"in Denmark and the Netherlands, corporatist institutions were restructured in the area of social security implementation (the Netherlands) or labour market and industrial policy (Denmark) and government and social partners had to contend with some severe downturns and rather persistent or recurring government deficits and public debt. Corporatist policy formation itself ran into difficulties as well. In both countries, trade unions had difficulty to adapt to changing macroeconomic circumstances which spilled over into recurrent unsuccessful corporatist exchange. Governments took a leading role in the process of corporatist exchange, in particular in times of economic adversity. In addition, the employers in Denmark were instrumental in saving corporatist policy formation. And in both countries corporatist exchange benefited from the macroeconomic context of the ‘miracles’ in the late 1990s." (s 13, min fetning)
"Unlike their Swedish counterparts, Danish employers rebuilt relations with trade unions in the following years and kept corporatist policy formation in Denmark going, albeit in a more decentralised fashion than before. Employers internally (re)centralised their input in decentralised wage bargaining and with some delay the trade unions followed suit (Jochem 2003: 115, 130-132; Martin and Thelen 2007: 21-22).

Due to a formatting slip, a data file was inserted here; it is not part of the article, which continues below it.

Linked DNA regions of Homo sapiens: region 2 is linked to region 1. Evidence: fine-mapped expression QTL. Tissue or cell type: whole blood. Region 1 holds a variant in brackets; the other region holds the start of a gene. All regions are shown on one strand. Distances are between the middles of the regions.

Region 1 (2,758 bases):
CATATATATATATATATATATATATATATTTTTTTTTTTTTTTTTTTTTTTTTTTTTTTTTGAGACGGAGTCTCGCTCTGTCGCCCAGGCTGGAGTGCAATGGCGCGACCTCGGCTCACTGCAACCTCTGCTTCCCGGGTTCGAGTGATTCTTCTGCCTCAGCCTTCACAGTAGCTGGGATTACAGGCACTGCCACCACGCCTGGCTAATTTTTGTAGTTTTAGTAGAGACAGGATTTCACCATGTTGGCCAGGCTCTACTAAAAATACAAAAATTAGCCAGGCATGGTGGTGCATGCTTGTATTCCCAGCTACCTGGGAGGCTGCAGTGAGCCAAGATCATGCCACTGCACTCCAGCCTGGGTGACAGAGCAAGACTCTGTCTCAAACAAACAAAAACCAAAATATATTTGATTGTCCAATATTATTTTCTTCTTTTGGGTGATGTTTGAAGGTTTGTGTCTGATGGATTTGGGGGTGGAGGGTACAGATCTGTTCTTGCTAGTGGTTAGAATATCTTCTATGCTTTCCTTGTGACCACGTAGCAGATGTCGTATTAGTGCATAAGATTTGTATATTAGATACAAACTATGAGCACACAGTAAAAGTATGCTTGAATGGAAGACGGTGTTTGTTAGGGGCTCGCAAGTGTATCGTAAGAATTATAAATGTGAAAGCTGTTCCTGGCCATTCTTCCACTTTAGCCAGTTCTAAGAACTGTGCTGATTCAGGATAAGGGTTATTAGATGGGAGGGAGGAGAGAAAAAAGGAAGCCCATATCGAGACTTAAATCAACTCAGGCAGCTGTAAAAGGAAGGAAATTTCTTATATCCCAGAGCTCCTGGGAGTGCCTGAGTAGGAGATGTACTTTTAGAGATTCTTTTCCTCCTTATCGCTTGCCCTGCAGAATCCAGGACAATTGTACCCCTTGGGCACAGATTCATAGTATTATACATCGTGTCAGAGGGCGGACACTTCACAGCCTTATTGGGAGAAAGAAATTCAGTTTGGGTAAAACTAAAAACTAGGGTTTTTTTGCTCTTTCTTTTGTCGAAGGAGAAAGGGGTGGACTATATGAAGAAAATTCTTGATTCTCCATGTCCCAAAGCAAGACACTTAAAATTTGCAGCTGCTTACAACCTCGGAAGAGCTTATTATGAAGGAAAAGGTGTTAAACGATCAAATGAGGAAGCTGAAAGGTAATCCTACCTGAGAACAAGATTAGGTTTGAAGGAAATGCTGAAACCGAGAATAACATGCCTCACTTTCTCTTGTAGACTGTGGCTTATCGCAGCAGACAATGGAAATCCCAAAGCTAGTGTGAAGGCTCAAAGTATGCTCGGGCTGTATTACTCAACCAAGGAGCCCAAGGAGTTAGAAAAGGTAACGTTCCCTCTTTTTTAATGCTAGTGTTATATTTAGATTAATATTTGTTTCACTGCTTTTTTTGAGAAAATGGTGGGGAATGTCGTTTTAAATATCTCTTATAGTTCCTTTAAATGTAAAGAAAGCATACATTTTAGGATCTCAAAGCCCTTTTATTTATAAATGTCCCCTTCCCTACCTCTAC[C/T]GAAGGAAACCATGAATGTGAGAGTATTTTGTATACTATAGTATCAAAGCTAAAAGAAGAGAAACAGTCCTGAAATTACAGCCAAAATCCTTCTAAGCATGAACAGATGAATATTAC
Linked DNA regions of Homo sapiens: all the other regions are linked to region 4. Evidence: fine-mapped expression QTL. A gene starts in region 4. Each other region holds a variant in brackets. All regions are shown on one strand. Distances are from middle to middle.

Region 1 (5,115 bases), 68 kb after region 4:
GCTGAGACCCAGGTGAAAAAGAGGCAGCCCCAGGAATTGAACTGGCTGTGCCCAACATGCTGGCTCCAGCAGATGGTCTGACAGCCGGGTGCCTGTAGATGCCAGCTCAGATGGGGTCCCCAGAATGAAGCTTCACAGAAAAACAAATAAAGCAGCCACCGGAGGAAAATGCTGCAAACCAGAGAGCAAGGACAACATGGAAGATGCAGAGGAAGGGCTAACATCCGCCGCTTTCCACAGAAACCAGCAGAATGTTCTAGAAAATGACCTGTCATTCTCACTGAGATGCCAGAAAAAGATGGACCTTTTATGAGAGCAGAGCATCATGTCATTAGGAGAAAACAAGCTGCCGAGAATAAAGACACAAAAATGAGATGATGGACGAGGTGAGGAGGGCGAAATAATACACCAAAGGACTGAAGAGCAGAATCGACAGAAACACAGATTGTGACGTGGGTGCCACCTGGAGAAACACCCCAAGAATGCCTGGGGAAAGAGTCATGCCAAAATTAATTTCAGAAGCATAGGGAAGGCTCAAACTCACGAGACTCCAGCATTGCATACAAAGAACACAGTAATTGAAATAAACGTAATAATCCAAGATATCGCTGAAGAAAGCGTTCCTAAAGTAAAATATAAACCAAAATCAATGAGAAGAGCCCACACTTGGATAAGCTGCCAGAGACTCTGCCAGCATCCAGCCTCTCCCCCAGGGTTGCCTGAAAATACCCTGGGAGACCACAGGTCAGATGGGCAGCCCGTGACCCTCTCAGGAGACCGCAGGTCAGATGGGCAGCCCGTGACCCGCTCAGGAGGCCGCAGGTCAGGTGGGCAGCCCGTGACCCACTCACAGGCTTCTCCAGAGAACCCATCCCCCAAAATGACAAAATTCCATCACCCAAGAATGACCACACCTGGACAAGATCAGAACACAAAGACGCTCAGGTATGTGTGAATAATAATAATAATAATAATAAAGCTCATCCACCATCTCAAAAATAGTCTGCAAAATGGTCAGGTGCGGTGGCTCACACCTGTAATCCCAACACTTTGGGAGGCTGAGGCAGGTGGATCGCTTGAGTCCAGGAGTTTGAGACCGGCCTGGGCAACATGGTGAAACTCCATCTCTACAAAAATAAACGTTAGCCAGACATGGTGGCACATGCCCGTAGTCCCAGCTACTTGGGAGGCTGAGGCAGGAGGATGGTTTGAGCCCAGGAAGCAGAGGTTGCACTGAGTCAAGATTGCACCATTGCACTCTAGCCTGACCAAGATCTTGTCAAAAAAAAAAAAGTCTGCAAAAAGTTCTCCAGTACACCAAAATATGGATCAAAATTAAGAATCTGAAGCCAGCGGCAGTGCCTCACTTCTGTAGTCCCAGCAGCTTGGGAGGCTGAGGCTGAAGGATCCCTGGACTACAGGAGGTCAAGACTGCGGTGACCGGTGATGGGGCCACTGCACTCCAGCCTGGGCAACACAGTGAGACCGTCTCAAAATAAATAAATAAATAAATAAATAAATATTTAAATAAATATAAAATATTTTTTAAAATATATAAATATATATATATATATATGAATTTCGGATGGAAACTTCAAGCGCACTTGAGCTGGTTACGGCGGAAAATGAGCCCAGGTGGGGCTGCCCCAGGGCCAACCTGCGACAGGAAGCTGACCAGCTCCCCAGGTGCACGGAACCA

In the 1990s, employment became the new central issue for corporatist exchange. Although until the 1990s, the Danish model of corporatism had given social partners considerable autonomy in employment regulation by bilateral negotiations without government intervention, in the 1990s successive (minority) governments abandoned their customary passive attitude towards labour market policy and embarked upon active labour market policies (Jochem 2003: 130-132; Lind 2000: 137 ff.; see also Falkner and Leiber 2004). From 1995 macroeconomic performance took a turn for the better as well, and economic and employment growth increased, inflation decreased, the budgets became balanced: a Danish miracle had appeared (Green-Pedersen and Lindbom 2005). Corporatist policy formation featuring active labour market policies, combined with moderate real wage increases (due to low inflation) continued both on the decentral and on the national level as was shown by the national agreements on wage policy in 1995, 1997, 1998, 2001, 2004 and 2007 (Due and Green Madsen 2008; Dølvik 2007)." (s 19)

"Swiss national government does not as a rule intervene in industrial relations but determines the legislative framework and lays down the general (national) rules for collective bargaining on sub-national levels (Woldendorp 1997: 66). Like in the Netherlands and in Sweden, employers associations are stronger and much more centralised than trade unions (Oesch 2007). Collective bargaining on the sectoral level can be characterised as patternsetting (akin to Germany and Sweden since 1997)." (s 16)